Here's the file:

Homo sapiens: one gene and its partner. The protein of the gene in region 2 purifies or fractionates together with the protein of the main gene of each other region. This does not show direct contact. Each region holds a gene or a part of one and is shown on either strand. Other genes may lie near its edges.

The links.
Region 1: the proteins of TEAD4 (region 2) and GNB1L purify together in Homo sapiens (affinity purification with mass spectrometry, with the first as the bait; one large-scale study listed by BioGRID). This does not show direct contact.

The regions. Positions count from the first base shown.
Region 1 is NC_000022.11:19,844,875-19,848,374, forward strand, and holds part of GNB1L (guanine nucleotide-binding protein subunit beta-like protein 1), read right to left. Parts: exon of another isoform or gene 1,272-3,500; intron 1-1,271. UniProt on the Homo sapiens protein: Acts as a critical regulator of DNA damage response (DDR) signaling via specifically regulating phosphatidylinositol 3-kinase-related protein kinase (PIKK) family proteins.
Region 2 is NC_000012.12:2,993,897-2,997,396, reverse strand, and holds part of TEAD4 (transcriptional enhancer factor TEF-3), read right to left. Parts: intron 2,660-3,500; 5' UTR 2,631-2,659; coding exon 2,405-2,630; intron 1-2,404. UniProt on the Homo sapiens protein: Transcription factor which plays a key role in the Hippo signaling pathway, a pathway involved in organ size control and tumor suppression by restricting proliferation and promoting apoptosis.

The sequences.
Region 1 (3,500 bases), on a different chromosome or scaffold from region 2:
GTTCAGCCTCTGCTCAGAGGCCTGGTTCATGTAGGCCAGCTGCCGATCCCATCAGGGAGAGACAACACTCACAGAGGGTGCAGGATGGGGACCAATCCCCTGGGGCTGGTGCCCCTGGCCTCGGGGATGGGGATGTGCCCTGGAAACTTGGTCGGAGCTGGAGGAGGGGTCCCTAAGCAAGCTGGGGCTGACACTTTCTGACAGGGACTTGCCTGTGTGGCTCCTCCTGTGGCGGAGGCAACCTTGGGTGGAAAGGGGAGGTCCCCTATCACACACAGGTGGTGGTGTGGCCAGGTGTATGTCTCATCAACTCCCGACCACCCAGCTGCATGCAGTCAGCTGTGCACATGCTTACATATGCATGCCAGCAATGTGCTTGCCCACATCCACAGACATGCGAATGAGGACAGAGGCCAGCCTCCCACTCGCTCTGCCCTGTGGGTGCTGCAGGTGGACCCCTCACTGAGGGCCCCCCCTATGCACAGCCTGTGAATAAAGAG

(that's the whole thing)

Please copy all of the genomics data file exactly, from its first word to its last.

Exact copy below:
Homo sapiens: one gene and its partner. The protein of the gene in region 2 purifies or fractionates together with the protein of the main gene of each other region. This does not show direct contact. Each region holds a gene or a part of one and is shown on either strand. Other genes may lie near its edges.

The links.
Region 1: the proteins of TEAD4 (region 2) and GNB1L purify together in Homo sapiens (affinity purification with mass spectrometry, with the first as the bait; one large-scale study listed by BioGRID). This does not show direct contact.

The regions. Positions count from the first base shown.
Region 1 is NC_000022.11:19,844,875-19,848,374, forward strand, and holds part of GNB1L (guanine nucleotide-binding protein subunit beta-like protein 1), read right to left. Parts: exon of another isoform or gene 1,272-3,500; intron 1-1,271. UniProt on the Homo sapiens protein: Acts as a critical regulator of DNA damage response (DDR) signaling via specifically regulating phosphatidylinositol 3-kinase-related protein kinase (PIKK) family proteins.
Region 2 is NC_000012.12:2,993,897-2,997,396, reverse strand, and holds part of TEAD4 (transcriptional enhancer factor TEF-3), read right to left. Parts: intron 2,660-3,500; 5' UTR 2,631-2,659; coding exon 2,405-2,630; intron 1-2,404. UniProt on the Homo sapiens protein: Transcription factor which plays a key role in the Hippo signaling pathway, a pathway involved in organ size control and tumor suppression by restricting proliferation and promoting apoptosis.

The sequences.
Region 1 (3,500 bases), on a different chromosome or scaffold from region 2:
GTTCAGCCTCTGCTCAGAGGCCTGGTTCATGTAGGCCAGCTGCCGATCCCATCAGGGAGAGACAACACTCACAGAGGGTGCAGGATGGGGACCAATCCCCTGGGGCTGGTGCCCCTGGCCTCGGGGATGGGGATGTGCCCTGGAAACTTGGTCGGAGCTGGAGGAGGGGTCCCTAAGCAAGCTGGGGCTGACACTTTCTGACAGGGACTTGCCTGTGTGGCTCCTCCTGTGGCGGAGGCAACCTTGGGTGGAAAGGGGAGGTCCCCTATCACACACAGGTGGTGGTGTGGCCAGGTGTATGTCTCATCAACTCCCGACCACCCAGCTGCATGCAGTCAGCTGTGCACATGCTTACATATGCATGCCAGCAATGTGCTTGCCCACATCCACAGACATGCGAATGAGGACAGAGGCCAGCCTCCCACTCGCTCTGCCCTGTGGGTGCTGCAGGTGGACCCCTCACTGAGGGCCCCCCCTATGCACAGCCTGTGAATAAAGAG